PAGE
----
Time moved at its constant metre and I could spend no longer gathering my senses. I was here to see the Iguazu falls. Vast torrents of water surge over 275 sheer drops falling 260 feet into the eroded river bed below. As I waited at a lonely bus stop between the sight and the city where every passing motorist looked at me with an odd curiosity I planned the full day that lay ahead. The falls were for the evening before I got my next bus, first stop - Paraguay. Just over the river from Foz lies Ciudad de Este in South America's 2nd poorest country (after Bolivia). A bus took me from Foz city centre up to and over the international border without a single "passaporté señor". With no Brazilian exit stamp in my passport mild concern at the possible difficulties involved in reentry couldn't help but strike me. Oh well, I was here now. Here in a bustling city of commerce inundated with malls and stalls. Vendors proffered their wares in the welcome tongue of Spanish as I strolled the main thoroughfare. But I had little time for window(less) shopping so purchased a computer cable and sat down over a beer to plan my clandestine return to Brazil. As chance would have it the Paraguayans hop over this most porous of borders in great numbers and with apparent ease on the back of motorbikes. This would take the different means of transport I have used to swap countries on this trip to 7. My rider weaved through oncoming traffic slowing for not a second as we passed customs and immigration offices and I had made it back without Brazil ever knowing I'd left.
The sun blazed and a slight limp developed. Sitting on the bus to the waterfalls back in Foz I suddenly remembered a monument in the city that I wished to see. But after an hour of walking there was still no sight of it. Reasoning that I had enough time to reach it on foot if I got a taxi back, I could then fit in the falls and get my bus to Sao Paulo at 7pm. When I did reach the monument I stood at the meeting point of three countries, to my left the land of Argentina and to my right Paraguay, my feet planted firmly on Brazilian soil. An interesting location with one major, potentially ruinous problem - it was near deserted. The odd car came and went but not a single taxi in sight, another 90 minute walk would blast a giant hole through my packed itinerary and necessitate missing the main sight I was here for in order to make my bus on time. A minibus arrived with a couple of Japanese tourists in it. They came, they saw, they were swiftly leaving, no time to waste. Emboldened by desperation I negotiated a free lift back down the road and fortune had me on track again. Fortune bestowed greater gifts still when it transpired that the falls were also their next destination and they would happily take me all the way there.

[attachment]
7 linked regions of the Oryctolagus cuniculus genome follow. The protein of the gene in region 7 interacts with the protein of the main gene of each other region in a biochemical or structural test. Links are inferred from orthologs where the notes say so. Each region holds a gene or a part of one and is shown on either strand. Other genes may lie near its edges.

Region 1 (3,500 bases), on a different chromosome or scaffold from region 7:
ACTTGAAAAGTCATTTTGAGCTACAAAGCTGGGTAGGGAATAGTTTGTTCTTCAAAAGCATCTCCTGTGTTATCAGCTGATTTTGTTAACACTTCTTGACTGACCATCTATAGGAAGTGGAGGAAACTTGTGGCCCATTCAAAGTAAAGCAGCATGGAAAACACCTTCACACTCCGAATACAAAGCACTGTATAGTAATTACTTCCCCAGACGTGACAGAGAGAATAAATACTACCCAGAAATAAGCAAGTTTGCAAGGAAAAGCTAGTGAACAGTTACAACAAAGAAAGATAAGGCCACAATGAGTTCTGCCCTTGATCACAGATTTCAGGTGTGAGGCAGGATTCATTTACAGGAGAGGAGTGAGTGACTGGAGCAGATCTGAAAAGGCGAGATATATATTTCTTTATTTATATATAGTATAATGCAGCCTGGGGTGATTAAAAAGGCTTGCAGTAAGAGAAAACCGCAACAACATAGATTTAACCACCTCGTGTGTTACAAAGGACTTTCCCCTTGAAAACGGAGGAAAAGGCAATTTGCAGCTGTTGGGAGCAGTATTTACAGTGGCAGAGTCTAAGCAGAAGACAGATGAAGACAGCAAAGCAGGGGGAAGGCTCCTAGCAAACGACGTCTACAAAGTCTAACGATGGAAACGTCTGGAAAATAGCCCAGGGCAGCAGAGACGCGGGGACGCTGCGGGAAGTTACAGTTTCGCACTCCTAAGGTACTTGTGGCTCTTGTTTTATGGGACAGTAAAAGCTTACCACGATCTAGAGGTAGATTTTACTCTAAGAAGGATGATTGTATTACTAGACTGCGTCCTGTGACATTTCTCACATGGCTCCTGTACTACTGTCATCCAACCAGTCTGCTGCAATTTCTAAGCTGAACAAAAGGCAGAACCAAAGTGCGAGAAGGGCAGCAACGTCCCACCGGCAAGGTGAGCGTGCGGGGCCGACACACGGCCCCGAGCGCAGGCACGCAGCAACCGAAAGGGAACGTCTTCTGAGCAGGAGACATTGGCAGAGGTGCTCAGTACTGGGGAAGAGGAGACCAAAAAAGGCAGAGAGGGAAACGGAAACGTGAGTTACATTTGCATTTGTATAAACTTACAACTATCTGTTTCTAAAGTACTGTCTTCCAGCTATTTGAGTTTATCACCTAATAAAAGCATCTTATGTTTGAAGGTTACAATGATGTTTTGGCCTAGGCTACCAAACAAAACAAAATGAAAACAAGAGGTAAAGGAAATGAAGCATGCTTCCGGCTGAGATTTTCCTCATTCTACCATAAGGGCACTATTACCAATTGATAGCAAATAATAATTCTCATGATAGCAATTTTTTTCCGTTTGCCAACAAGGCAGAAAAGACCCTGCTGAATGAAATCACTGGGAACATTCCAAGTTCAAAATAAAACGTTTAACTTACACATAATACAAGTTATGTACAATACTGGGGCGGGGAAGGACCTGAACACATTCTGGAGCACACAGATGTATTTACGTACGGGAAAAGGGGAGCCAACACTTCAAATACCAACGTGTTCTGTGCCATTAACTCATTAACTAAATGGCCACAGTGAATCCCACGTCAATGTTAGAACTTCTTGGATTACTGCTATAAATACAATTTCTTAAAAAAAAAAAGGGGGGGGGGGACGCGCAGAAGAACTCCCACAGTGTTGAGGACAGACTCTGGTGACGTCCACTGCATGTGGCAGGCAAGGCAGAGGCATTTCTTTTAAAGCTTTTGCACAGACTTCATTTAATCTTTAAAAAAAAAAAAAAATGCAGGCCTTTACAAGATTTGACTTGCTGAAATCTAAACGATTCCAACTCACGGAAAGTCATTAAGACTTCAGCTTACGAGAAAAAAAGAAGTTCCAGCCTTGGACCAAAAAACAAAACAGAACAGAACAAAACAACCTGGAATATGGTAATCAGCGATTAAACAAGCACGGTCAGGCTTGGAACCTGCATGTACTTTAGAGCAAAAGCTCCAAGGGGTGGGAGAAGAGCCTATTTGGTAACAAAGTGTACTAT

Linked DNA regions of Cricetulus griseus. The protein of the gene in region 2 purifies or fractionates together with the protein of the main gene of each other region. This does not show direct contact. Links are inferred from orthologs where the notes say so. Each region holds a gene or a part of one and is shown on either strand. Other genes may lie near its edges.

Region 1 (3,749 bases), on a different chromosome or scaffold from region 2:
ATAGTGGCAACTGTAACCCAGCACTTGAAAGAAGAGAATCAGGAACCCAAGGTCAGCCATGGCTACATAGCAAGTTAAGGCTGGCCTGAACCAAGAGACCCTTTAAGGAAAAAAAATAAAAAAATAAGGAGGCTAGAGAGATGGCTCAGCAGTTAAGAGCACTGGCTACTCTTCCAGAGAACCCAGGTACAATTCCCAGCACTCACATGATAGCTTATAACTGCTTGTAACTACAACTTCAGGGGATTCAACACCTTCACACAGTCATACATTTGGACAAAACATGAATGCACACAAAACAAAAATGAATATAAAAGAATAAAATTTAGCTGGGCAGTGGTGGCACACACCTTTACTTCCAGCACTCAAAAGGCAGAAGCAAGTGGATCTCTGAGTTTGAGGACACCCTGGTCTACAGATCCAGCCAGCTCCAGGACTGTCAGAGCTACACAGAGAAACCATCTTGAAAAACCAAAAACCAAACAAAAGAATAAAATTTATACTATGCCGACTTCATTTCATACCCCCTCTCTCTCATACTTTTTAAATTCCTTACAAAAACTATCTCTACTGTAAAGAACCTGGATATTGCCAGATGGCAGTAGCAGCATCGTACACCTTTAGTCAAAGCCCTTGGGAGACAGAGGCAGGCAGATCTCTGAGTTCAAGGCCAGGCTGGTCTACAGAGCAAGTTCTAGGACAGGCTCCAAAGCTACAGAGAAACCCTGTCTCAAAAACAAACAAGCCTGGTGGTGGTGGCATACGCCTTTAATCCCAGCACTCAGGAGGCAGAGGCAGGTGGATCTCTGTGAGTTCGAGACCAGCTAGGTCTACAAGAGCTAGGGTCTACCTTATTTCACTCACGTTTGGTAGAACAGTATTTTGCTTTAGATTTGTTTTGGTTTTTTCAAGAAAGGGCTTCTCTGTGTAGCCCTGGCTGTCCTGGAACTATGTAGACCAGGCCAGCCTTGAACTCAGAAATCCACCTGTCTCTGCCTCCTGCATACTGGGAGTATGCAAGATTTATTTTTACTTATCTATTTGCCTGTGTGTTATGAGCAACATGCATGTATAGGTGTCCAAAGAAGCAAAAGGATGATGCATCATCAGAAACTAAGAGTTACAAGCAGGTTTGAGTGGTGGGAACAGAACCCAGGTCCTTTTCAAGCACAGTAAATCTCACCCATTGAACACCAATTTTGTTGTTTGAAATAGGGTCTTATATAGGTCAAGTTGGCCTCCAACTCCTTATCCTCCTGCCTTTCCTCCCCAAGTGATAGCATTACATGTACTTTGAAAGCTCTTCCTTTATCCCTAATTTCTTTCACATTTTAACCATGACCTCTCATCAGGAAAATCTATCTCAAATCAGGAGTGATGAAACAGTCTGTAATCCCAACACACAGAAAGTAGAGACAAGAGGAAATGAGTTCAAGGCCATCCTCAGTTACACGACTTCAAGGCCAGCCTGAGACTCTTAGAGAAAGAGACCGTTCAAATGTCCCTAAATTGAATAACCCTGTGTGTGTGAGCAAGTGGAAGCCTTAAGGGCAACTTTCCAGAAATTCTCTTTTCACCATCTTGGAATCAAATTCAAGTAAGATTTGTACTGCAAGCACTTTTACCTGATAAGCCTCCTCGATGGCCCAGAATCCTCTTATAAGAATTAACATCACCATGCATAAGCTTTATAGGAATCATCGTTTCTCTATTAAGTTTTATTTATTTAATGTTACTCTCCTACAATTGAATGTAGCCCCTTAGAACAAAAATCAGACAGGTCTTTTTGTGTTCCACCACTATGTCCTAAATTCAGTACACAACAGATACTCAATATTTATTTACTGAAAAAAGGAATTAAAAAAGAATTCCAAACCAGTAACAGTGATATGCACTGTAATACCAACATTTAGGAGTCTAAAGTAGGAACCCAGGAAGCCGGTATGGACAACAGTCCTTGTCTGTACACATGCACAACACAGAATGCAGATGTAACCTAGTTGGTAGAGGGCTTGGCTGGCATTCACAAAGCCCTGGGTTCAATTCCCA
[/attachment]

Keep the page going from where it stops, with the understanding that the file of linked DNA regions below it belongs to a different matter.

I stood alone for the first time since I had reached this world-renowned sight and as the sun sank slowly in the sky I contemplated. Having done the tourist shuffle, having waited for a gap to open up on the viewing platform so I could take an identical picture I was left feeling unmoved. Standing solitary on another viewpoint further downstream little lizards scuttled back and forth, dragonflies buzzed around and around, hawks wheeled circles in the air. All of them in their circles just as the water below was in its circle, flowing to the sea where it will return to the sky and plunge down onto the mountains once more. Every creature in its own little circle, every element following its cycle. It is all circles really, life and death, decay and rebirth, growth and retreat, erosion and eruption. What is the point if everything ends up where it starts? What does it all matter? Nothing and everything. All matter returns to the earth and all earth returns to the stars, just as we erect monuments to perpetuity so we tear them down, or nature does it for us. All is just matter so nothing truly matters, but what else can we do? I felt, as I often have at these major sights, underwhelmed. That a lone little waterfall hidden somewhere secluded amongst the trees could have the same impact on a person as these mighty falls. That it isn't about the size of the location it's how you use it.